Miss Pompadour, a former prostitute of Abdallah Guech Street. (Photo published on the site harissa.com)

Tucked in the alleyways of the Tunis medina, just a few hundred metres from the oldest mosque in the capital, the Zitouna Mosque, Abdallah Guech alley is an official red light district in the heart of the city. This is highly unusual for an Arab country.
The brothel is a fixture of Tunisian culture, and has been featured in several classic films. Previously, when sexuality was less liberal, it was known as a place of sexual initiation for young sons of wealthy Tunisians. Today, however, it is mainly visited by those of more limited means.
In Abdallah Guech prostitution is legal, and the sex-workers receive regular medical check-ups. The street remains controverisal, however, and several Facebook groups have been created to demand its removal.

Photo published on zizirider's blog.

We have been unable to find recent photos of the alley. If you have any, or could take some, contact us at observers@france24.com.


"Media in the Gulf criticise this street, but I find it a source of pride"

Zizirider, 40, a blogger in Tunis.

I’ve always known about Abdallah Guech because my family live in the same medina. I used to pass by it on my way to high school [Carnot School as it was, now Bouguiba School] and the police would move us on because we were too young.
The Abdallah Guech alley is very narrow. It is hidden, there are no window fronts or neon, like in Brussels or Amsterdam. There are more people in the adjacent roads, mainly men, but apart from that, it is all very discreet. Along the street there are little cubicles every 2-3 metres and, through a half-open door, you can see the scantily dressed prostitutes sitting on chairs, awaiting clients.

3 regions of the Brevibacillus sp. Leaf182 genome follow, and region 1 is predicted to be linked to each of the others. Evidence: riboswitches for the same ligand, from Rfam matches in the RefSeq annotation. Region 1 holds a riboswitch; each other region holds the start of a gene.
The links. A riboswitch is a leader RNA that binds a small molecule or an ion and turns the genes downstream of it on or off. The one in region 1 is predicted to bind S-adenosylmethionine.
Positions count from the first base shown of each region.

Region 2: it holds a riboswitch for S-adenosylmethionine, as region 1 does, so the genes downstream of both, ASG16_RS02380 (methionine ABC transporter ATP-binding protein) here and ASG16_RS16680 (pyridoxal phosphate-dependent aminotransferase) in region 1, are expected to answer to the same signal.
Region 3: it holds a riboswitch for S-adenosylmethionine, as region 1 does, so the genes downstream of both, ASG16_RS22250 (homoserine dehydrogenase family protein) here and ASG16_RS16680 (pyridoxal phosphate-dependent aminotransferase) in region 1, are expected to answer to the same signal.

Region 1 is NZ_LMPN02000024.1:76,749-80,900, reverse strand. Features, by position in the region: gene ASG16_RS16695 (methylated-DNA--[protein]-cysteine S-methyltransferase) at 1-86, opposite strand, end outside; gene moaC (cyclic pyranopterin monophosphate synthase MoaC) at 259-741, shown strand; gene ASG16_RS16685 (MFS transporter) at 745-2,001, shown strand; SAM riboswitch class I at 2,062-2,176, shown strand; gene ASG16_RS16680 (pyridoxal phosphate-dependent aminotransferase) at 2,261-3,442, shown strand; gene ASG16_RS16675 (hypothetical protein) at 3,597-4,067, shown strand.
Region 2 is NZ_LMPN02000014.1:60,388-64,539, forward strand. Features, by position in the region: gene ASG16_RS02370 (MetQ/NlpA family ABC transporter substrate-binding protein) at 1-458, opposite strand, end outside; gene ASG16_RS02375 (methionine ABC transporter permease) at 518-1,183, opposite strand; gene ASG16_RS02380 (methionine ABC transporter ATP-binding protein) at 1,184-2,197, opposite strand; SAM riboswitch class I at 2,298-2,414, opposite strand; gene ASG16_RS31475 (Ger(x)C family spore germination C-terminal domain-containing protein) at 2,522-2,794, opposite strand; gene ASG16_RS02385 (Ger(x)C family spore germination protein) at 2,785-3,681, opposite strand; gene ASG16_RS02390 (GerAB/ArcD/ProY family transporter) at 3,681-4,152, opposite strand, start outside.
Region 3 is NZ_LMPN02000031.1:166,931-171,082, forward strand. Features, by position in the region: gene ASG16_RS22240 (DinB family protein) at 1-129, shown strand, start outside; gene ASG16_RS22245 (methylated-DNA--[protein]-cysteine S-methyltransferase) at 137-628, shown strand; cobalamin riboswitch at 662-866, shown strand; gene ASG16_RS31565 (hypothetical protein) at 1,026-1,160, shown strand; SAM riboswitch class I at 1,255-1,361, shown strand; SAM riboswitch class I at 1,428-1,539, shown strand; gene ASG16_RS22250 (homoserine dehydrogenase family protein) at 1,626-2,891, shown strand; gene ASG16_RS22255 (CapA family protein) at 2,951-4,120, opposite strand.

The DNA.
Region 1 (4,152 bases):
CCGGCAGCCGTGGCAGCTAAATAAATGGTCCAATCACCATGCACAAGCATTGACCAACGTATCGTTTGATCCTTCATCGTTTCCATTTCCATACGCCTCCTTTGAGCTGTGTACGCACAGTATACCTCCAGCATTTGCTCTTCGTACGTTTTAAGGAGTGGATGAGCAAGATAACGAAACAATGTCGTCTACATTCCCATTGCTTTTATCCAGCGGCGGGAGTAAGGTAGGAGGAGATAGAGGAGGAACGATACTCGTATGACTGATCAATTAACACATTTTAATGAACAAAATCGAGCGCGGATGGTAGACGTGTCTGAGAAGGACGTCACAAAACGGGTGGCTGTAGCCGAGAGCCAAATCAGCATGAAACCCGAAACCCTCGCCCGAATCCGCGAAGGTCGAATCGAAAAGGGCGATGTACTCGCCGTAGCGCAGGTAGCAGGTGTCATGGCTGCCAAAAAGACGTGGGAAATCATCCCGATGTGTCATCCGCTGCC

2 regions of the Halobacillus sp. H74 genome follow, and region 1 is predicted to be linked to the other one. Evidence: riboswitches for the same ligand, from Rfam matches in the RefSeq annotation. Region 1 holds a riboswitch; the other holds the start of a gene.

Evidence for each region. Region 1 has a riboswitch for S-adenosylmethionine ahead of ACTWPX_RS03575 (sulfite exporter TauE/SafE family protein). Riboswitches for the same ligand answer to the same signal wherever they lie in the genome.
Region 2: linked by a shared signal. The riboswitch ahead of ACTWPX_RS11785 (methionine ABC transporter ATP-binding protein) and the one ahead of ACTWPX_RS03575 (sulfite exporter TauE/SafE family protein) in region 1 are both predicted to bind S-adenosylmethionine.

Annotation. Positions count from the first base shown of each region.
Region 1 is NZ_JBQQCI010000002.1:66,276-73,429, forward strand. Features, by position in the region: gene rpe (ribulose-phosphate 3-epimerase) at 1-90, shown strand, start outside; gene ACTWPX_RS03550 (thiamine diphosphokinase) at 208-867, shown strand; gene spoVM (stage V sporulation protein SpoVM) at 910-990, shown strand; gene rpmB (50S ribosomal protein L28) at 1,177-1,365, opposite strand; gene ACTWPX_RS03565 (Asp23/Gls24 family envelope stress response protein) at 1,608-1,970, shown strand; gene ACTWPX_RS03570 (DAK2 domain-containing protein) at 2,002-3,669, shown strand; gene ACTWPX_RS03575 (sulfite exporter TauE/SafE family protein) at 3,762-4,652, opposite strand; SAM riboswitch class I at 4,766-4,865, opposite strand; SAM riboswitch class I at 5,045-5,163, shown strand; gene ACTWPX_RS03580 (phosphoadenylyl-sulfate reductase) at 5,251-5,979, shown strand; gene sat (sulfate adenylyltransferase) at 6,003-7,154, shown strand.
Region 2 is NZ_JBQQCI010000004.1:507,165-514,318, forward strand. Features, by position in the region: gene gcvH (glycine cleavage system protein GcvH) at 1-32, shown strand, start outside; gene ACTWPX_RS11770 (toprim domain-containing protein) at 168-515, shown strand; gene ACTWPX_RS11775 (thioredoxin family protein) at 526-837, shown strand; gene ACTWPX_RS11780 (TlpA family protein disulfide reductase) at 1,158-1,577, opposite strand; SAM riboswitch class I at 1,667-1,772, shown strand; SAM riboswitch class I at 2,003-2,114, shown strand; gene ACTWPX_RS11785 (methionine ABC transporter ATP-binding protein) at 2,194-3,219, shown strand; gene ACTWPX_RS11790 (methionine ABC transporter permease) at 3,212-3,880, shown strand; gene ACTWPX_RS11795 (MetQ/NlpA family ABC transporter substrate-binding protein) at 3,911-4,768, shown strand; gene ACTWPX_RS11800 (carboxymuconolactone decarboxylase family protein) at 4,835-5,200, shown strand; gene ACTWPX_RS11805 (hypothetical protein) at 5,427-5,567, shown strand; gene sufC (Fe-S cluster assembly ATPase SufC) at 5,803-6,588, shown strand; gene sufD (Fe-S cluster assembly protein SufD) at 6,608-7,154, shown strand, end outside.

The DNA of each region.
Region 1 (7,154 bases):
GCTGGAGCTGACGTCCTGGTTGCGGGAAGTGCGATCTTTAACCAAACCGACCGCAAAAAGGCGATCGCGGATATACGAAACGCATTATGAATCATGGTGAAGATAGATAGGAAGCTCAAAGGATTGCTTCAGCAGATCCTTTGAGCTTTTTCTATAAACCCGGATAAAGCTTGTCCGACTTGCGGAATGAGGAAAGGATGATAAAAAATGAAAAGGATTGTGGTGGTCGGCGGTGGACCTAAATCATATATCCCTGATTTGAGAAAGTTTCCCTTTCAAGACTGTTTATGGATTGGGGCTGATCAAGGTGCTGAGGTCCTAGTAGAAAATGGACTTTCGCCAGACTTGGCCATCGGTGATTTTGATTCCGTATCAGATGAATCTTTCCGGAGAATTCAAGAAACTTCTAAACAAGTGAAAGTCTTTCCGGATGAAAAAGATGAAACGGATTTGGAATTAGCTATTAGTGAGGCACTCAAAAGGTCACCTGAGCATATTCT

Photos sent by zizirider.

Abdallah Guech, also known as “The House”, has been around at least a century. It’s one of the so-called “indigenous” brothels that flourished under the French protectorate. Its clients were mostly Tunisians, both Jewish or Arabic. Europeans in the city mostly went to a more luxurious brothel called “The Great House”.

'The prostitutes carry identity cards which say that they are employees of the Interior Ministry'

Most of the ‘girls’ are actually women of a certain age, maybe forty and older. There are rarely any younger ones. They often come from poor backgrounds. They use local services and get regular free health check-ups. Quirkiest of all is that their identity cards state that they are Interior Ministry employees. That is so that they avoid being hassled and helps them dealing with the authorities. It is said that in exchange, they sometimes tip off the police.
The women pay taxes, a system that is unique in Arab countries. I travel a lot and I can tell you that you won’t see that in Algeria or Morocco, even less so in Libya.
Some satellite channels in the Gulf severely criticise Tunisia because of this street. There is one radical cleric in particular who accuses the country of going against the precepts of Islam for allowing prostitution but not polygamy. However, I believe, that Tunisia may be proud that it protects its prostitutes as they do.

Extracts from the video: “There is a place in Tunisia called Abdellah Guech where, brace yourself, pleasure girls are authorised to work. I repeat: authorised to work, with papers to prove that they are healthy. Imagine a country which allows prostitution and bans polygamy, does this not warrant the wrath of God? What exactly are you trying to do, please the West?"


Before, this street was the place for first experiences, as there was such sexual frustration because society was more conservative. Today, the clients are not so young and they tend to be less wealthy. To enter, it is 20 dinar [11 euros]. They are also many Algerians - on the France Gate (Bab Bhar) side of the city where the taxis and rental cars from Algeria stop.
Richer clients go elsewhere, and there is also clandestine prostitution. There are prostitutes who solicit in places frequented by rich people, but it is not like Paris, it is very discreet.
To get to the alley, you have to pass through Zarkoun Street. It was a street of antiques, which housed the national library and the first musical conservatoire, but since the 1980s fewer people go there. The mothers of many of the delinquents on the streets are retired prostitutes of Abdallah Guech."